- to set or make true, accurate, or right; remove the errors or faults from: The native guide corrected our pronunciation. The new glasses corrected his eyesight.
- to point out or mark the errors in: The teacher corrected the examination papers.
- to scold, rebuke, or punish in order to improve: Should parents correct their children in public?
- to counteract the operation or effect of (something hurtful or undesirable): The medication will correct stomach acidity.
- Mathematics, Physics. to alter or adjust so as to bring into accordance with a standard or with a required condition.
- to make a correction or corrections.
- (of stock prices) to reverse a trend, especially temporarily, as after a sharp advance or decline in previous trading sessions.
- conforming to fact or truth; free from error; accurate: a correct answer.
- in accordance with an acknowledged or accepted standard; proper: correct behavior.
- characterized by or adhering to a liberal or progressive ideology on matters of ethnicity, religion, sexuality, ecology, etc.: Is it environmentally correct to buy a real Christmas tree? Most of the judges in this district have correct political views.
Origin of correct
SynonymsSee more synonyms for correct on Thesaurus.com
Examples from the Web for correct
Because of the thinness of the air, there is a very tight margin between the correct and incorrect airspeeds, as little as 50 mph.Did Bad Weather Bring Down AirAsia 8501?
December 29, 2014
Conservatives get nowhere by demanding “deregulation,” because liberals are correct that most Americans want clean water.Red Tape Is Strangling Good Samaritans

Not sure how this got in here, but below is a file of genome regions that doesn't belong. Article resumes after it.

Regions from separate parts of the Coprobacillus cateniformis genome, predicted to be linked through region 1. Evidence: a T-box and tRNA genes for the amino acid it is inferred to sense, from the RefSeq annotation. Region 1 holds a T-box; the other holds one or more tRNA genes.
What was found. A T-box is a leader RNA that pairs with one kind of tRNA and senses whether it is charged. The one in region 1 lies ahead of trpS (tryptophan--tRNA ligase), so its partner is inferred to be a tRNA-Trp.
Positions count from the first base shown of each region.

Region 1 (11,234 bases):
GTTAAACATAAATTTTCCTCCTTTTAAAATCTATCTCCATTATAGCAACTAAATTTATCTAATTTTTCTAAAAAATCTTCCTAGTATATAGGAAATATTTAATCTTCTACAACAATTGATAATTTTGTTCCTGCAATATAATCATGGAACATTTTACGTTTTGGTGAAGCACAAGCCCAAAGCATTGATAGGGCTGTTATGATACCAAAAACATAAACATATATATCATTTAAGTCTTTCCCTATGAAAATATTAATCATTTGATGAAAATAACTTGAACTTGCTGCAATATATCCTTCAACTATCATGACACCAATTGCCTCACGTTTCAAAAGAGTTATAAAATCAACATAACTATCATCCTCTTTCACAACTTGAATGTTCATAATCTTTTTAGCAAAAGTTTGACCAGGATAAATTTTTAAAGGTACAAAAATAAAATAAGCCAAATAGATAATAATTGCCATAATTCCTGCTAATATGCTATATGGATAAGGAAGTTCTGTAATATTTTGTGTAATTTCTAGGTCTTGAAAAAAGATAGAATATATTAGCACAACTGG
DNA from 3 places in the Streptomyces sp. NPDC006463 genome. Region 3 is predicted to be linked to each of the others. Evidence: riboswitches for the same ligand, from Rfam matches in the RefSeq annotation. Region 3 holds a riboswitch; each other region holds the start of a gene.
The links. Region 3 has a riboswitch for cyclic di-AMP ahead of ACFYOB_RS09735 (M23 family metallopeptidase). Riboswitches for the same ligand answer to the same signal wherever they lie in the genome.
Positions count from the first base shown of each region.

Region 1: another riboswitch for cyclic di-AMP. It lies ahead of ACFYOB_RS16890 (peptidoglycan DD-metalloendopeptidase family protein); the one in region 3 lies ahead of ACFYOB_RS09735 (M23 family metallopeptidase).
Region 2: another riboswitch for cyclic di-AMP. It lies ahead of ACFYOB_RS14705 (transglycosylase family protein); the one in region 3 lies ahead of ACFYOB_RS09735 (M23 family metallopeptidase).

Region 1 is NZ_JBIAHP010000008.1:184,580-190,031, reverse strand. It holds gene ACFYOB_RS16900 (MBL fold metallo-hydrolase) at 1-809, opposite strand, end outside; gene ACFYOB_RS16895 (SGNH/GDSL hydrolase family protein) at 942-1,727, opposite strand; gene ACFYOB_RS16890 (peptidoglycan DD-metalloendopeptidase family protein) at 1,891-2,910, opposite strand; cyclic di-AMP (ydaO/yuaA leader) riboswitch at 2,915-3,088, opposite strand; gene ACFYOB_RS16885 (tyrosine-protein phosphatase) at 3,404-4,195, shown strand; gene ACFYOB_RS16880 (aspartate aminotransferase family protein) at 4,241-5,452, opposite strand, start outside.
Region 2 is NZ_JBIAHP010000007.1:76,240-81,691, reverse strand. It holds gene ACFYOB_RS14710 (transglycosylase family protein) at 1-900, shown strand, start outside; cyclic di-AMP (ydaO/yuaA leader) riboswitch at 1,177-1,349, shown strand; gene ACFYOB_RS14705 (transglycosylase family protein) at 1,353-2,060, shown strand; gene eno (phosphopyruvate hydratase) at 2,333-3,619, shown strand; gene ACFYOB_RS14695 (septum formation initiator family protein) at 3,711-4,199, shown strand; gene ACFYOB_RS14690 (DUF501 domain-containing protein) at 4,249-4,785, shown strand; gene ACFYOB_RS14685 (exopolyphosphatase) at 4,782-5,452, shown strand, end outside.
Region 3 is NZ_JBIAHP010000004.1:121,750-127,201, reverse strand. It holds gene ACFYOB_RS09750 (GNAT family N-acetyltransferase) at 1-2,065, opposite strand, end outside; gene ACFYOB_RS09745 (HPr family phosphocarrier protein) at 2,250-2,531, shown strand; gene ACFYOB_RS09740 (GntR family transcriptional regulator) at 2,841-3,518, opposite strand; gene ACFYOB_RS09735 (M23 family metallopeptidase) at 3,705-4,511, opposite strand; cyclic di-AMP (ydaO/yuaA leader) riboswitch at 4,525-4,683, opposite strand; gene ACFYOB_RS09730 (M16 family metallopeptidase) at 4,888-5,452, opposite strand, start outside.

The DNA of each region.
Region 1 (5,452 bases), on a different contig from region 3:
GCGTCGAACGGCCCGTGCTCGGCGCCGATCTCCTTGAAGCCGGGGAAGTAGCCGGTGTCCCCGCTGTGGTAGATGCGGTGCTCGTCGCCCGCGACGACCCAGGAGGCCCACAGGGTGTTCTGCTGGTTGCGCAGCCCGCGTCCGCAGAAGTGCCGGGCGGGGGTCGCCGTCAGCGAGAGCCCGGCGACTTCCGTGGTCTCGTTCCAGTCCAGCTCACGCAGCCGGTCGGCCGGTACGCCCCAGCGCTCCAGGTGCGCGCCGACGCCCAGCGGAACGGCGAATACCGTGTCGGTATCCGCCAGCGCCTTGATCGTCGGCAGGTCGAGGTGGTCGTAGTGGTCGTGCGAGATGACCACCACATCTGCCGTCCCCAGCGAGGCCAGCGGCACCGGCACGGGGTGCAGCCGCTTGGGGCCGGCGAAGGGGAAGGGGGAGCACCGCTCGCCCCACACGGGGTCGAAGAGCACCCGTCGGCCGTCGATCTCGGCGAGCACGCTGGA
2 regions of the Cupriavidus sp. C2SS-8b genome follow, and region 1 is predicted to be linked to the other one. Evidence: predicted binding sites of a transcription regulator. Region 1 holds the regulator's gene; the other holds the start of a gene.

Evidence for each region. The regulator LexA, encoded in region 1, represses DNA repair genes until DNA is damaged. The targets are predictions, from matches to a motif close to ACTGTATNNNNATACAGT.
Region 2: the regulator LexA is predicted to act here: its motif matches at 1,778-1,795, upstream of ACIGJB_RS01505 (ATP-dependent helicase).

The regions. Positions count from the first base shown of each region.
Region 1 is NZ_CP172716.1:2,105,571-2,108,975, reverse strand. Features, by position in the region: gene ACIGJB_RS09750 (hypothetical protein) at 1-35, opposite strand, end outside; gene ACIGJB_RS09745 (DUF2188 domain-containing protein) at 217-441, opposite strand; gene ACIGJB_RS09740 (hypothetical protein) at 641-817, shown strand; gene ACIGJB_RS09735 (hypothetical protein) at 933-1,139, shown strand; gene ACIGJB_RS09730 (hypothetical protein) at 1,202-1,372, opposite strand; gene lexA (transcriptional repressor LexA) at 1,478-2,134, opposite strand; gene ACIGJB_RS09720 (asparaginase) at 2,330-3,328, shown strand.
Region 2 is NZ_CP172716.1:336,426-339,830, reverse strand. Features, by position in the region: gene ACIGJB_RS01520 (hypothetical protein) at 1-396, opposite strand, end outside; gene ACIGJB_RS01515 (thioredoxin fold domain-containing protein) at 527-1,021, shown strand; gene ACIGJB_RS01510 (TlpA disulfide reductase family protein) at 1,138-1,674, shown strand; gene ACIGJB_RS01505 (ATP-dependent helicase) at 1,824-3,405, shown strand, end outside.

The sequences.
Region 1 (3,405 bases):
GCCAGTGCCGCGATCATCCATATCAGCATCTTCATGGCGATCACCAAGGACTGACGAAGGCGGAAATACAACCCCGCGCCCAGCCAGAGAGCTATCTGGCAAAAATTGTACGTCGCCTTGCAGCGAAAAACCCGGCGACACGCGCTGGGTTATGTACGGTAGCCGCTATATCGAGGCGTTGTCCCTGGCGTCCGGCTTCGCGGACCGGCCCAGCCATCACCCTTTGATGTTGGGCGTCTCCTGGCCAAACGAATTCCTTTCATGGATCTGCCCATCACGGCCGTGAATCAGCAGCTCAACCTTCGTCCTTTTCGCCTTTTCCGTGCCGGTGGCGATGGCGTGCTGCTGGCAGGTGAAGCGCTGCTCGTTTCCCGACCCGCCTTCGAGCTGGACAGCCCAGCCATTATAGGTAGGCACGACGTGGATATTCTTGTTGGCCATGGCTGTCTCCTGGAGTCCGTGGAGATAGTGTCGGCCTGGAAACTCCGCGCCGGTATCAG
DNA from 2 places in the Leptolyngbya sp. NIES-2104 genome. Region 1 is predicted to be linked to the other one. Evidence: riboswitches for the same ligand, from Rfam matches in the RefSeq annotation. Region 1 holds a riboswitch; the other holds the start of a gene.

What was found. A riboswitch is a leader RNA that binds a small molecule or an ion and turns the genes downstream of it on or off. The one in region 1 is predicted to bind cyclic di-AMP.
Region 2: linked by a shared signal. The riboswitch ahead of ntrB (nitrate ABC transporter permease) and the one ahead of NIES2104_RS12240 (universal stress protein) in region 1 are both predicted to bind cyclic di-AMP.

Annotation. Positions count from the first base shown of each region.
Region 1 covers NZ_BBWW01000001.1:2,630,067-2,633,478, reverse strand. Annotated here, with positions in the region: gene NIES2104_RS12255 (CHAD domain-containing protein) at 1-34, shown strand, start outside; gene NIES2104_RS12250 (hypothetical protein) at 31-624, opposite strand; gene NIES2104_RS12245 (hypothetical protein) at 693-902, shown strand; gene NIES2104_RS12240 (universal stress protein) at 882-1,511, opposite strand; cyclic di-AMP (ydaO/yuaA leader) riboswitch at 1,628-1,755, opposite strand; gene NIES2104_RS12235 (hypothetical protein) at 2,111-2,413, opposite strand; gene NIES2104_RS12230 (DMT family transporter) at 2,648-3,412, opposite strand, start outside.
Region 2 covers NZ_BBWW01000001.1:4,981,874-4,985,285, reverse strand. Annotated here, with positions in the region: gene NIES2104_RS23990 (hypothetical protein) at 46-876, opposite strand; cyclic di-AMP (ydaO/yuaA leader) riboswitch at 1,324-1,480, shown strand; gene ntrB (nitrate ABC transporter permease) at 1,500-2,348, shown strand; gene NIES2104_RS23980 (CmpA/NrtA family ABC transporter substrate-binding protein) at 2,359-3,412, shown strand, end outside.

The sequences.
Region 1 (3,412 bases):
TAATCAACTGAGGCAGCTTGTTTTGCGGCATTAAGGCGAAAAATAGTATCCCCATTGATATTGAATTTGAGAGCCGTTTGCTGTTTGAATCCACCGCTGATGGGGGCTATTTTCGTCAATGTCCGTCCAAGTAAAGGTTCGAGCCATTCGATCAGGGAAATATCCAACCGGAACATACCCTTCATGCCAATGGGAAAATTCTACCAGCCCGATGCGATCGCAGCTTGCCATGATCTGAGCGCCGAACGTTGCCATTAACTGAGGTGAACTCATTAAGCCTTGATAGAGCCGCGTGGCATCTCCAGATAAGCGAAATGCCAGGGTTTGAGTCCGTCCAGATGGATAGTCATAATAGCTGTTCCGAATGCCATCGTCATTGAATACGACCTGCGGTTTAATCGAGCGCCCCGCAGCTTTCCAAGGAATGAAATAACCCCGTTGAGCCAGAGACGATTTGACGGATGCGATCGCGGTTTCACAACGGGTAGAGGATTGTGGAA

Philip K. Howard
December 27, 2014
The Senate report provides ample evidence of many problems to correct.Why Did We Panic After 9/11 and Ignore All We Knew About Responding to Security Threats?
December 18, 2014
Breitbart forced her to correct a small part of her story, but witch hunts like these will leave every victim cowering.The Right's Rape Trolls vs. Lena Dunham
December 10, 2014
In fact, she knew the correct answer 92 percent of the time she buzzed in during her 20-game streak.Jeopardy! Champion Julia Collins’s Brain Feels Like Mush
November 20, 2014
She discovered that Emma's conjecture had been only too correct.Grace Harlowe's Return to Overton Campus
Jessie Graham Flower
How could it care for a fellow's happiness, or even for his leading a correct life!Weighed and Wanting
The information on Web pages, etc. is correct as of 21 May 1997.A Sketch of the Life of Brig. Gen. Francis Marion
William Dobein James
His character was so open, that I did not need to correct my original conception of it.Biographical Sketches
Is it correct to speak of the waters of the Black Sea as the colored element?
- to make free from errors
- to indicate the errors in
- to rebuke or punish in order to set right or improveto correct a child; to stand corrected
- to counteract or rectify (a malfunction, ailment, etc)these glasses will correct your sight
- to adjust or make conform, esp to a standard
- free from error; true; accuratethe correct version
- in conformity with accepted standardscorrect behaviour
Word Origin and History for correct
mid-14c., "to set right, rectify" (a fault or error), from Latin correctus, past participle of corrigere "to put straight, reduce to order, set right;" in transferred use, "to reform, amend," especially of speech or writing, from com-, intensive prefix (see com-), + regere "to lead straight, rule" (see regal). Originally of persons; with reference to writing, etc., attested from late 14c. Related: Corrected; correcting.
1670s, from French correct "right, proper," from Latin correctus (see correct (v.)). Related: Correctly; correctness.
- To remove, remedy, or counteract something, such as a malfunction or defect.
- Free from error or fault; true or accurate.
Idioms and Phrases with correct
see stand corrected.